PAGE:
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Endocrinology. 2007 Sep;148(9):4191-200. Epub 2007 Jun 21.

Regulation of prohormone convertases in hypothalamic neurons: implications for prothyrotropin-releasing hormone and proopiomelanocortin.

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Division of Endocrinology, Department of Medicine, Brown Medical School/Rhode Island Hospital, 55 Claverick Street, Third floor, Room 320, Providence, Rhode Island 02903, USA.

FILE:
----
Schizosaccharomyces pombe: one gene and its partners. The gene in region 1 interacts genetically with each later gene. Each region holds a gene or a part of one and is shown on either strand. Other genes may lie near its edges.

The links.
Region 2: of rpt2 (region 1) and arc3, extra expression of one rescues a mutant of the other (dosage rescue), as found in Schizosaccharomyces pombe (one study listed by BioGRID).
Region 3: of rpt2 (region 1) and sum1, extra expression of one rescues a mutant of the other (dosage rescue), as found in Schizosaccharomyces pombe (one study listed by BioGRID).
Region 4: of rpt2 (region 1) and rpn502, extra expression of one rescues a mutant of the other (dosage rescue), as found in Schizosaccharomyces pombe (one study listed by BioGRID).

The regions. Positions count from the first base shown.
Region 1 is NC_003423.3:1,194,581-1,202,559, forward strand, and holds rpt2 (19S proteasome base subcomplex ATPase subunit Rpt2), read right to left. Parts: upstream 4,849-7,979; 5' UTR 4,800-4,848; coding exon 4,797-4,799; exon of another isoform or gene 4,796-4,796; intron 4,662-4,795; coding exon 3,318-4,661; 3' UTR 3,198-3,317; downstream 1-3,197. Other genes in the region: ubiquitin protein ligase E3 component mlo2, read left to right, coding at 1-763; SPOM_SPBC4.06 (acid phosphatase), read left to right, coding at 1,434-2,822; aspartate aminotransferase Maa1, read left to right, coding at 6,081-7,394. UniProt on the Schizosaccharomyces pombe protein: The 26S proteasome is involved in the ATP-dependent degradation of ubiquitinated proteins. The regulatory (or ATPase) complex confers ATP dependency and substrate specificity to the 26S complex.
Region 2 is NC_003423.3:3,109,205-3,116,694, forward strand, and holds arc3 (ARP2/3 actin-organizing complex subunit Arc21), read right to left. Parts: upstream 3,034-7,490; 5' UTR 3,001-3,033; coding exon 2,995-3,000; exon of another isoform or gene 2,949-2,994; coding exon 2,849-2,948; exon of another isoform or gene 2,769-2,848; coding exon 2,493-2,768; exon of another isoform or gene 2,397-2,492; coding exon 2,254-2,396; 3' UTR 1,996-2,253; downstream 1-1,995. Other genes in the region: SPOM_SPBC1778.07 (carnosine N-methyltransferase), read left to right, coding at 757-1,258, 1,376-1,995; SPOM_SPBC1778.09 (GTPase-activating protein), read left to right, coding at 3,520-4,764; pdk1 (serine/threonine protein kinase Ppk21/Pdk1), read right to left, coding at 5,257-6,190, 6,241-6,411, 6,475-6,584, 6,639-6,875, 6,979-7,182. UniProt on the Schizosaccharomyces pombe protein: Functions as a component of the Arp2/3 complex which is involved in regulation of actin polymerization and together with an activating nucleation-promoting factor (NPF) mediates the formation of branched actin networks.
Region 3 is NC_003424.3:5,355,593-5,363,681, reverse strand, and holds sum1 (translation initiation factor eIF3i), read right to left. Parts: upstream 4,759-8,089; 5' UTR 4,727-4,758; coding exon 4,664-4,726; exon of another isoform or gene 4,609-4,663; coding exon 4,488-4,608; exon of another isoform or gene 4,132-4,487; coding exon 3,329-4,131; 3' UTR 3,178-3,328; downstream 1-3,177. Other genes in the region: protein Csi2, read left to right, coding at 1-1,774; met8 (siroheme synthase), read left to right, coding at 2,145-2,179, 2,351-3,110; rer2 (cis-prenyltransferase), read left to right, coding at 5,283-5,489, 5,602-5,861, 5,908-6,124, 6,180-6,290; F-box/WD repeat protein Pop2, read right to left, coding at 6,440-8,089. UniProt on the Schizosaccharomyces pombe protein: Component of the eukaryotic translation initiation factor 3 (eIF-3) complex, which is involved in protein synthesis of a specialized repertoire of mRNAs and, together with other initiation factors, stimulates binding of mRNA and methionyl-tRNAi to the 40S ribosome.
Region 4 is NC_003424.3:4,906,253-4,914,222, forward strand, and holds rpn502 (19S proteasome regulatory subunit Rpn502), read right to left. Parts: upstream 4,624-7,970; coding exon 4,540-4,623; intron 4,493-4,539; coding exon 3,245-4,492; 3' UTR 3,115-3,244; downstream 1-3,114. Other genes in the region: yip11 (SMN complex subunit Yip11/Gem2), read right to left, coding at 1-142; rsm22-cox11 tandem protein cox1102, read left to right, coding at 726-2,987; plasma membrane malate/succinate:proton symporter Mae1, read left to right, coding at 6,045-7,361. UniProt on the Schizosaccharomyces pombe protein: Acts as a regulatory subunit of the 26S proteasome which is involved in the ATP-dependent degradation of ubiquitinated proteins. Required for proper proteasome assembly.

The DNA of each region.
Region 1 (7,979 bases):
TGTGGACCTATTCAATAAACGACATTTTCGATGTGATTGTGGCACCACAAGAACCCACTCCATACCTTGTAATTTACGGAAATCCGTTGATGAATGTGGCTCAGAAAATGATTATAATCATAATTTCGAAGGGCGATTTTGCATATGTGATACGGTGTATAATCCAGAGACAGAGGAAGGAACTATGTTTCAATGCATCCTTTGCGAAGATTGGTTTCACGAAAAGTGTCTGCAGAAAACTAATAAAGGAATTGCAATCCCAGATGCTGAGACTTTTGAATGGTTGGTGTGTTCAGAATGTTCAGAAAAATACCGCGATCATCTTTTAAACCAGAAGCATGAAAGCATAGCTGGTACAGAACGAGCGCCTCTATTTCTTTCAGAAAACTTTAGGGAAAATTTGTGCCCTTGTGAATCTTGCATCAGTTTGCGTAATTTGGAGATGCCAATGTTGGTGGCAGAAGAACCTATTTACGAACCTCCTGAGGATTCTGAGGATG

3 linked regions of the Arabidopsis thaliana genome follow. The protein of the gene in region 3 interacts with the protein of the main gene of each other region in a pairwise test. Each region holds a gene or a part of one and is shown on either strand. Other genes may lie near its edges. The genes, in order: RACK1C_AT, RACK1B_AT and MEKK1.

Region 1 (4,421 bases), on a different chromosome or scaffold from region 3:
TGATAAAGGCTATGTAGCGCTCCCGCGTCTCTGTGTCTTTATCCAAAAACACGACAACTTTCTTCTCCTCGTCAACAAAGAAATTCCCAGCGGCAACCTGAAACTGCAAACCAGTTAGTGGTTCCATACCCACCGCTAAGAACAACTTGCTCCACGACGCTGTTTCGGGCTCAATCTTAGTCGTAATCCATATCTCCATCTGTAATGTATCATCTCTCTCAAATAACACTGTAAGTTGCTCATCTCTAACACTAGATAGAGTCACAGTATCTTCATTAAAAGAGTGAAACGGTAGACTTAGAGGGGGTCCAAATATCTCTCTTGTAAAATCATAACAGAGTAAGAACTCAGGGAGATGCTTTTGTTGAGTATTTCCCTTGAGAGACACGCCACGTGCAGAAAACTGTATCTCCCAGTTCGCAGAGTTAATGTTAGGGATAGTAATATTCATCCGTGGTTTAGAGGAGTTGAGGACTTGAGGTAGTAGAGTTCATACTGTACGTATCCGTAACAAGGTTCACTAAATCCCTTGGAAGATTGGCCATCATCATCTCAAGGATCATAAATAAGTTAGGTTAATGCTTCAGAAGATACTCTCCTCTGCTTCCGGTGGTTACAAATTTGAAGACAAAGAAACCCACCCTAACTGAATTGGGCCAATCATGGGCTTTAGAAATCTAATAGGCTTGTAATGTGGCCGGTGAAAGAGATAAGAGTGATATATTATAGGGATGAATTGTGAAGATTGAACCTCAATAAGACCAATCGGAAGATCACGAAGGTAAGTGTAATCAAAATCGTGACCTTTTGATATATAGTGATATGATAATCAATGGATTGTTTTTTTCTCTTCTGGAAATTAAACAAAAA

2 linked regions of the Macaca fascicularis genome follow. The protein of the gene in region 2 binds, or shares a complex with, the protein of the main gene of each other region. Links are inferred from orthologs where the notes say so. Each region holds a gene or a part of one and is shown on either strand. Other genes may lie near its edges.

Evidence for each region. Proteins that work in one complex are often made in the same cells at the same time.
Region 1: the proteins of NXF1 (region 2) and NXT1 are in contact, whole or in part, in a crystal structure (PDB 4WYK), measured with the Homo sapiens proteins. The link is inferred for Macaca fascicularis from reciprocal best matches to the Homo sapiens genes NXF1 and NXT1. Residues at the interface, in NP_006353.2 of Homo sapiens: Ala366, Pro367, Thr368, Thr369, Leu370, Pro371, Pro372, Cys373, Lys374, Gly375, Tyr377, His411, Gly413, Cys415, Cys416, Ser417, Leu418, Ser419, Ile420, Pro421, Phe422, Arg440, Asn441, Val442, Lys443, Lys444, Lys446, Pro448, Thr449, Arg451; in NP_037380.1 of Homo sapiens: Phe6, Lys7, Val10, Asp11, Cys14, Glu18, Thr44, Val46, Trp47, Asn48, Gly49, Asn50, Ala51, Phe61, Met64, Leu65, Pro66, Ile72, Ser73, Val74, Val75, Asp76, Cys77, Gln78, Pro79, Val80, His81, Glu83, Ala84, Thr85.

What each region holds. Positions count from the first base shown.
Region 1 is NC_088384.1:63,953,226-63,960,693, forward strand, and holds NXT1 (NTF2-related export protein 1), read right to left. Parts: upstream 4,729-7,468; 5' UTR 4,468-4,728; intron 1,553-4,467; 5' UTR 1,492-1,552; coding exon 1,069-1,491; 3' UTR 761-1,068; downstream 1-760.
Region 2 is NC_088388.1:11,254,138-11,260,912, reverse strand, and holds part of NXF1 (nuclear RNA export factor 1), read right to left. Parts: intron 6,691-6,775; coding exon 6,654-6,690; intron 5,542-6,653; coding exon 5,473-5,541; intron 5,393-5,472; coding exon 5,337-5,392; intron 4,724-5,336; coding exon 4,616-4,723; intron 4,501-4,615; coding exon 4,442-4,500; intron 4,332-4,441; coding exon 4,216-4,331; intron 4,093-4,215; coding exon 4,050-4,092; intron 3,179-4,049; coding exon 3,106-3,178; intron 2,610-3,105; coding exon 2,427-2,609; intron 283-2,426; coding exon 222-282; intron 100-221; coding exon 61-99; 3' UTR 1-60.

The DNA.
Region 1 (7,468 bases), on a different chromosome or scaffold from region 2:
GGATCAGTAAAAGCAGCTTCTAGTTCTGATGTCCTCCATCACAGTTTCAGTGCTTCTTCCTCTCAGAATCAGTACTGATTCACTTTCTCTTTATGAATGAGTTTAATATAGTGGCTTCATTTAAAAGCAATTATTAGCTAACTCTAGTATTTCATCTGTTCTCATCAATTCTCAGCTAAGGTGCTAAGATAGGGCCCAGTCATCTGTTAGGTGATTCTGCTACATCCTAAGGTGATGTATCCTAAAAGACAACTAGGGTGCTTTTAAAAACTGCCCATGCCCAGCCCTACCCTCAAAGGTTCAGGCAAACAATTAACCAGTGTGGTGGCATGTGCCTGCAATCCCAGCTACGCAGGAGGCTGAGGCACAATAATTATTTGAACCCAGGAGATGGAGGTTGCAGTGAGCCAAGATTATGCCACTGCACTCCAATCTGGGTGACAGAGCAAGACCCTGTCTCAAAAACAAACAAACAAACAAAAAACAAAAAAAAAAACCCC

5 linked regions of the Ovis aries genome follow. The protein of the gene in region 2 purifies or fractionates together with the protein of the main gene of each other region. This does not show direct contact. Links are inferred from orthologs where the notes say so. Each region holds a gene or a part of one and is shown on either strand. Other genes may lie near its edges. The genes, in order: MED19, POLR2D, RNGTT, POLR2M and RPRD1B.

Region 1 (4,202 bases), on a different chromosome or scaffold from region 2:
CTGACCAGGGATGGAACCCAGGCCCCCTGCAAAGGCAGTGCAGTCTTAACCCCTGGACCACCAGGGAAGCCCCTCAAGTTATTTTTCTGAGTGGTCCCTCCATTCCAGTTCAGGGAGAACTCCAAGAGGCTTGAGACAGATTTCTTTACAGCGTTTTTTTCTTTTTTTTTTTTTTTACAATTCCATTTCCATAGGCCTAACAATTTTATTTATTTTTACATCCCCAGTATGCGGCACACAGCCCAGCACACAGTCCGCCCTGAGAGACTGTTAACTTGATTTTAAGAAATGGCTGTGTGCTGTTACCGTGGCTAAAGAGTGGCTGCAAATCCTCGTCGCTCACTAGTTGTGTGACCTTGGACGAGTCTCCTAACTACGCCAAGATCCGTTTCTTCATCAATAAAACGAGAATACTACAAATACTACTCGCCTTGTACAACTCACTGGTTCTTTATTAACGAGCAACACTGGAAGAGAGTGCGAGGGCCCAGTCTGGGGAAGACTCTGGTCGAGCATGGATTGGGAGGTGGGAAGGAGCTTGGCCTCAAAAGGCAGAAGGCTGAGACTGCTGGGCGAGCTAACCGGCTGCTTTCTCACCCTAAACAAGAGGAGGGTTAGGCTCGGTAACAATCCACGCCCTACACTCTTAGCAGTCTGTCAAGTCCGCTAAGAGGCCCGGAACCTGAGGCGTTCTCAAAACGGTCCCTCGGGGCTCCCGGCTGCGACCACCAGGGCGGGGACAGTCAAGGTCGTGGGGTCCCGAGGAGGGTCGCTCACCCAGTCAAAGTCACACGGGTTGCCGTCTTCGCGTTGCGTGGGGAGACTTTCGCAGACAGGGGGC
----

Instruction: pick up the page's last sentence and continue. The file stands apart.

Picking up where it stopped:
Recent evidence demonstrated that posttranslational processing of neuropeptides is critical in the pathogenesis of obesity. Leptin or other physiological changes affects the biosynthesis and processing of many peptides hormones as well as the regulation of the family of prohormone convertases responsible for the maturation of these hormones. Regulation of energy balance by leptin involves regulation of several proneuropeptides such as proTRH and proopiomelanocortin. These proneuropeptide precursors require for their maturation proteolytic cleavage by the prohormone convertases 1 and 2 (PC1/3 and PC2). Because biosynthesis of mature peptides in response to leptin requires prohormone processing, it is hypothesized that leptin might regulate hypothalamic PC1/3 and PC2 expression, ultimately leading to coordinated processing of prohormones into mature peptides. Leptin has been shown to increase PC1/3 and PC2 promoter activities, and starvation of rats, leading to low serum leptin levels, resulted in a decrease in PC1/3 and PC2 gene and protein expression in the paraventricular and arcuate nucleus of the hypothalamus. Changes in nutritional status also changes proopiomelanocortin processing in the nucleus of the solitary tract, but this is not reversed by leptin. The PCs are also physiologically regulated by states of hyperthyroidism, hyperglycemia, inflammation, and suckling, and a recently discovered nescient helix-loop-helix-2 transcription factor is the first one to show an ability to regulate the transcription of PC1/3 and PC2. Therefore, the coupled regulation of proneuropeptide/processing enzymes may be a common process, by which cells generate more effective processing of prohormones into mature peptides.

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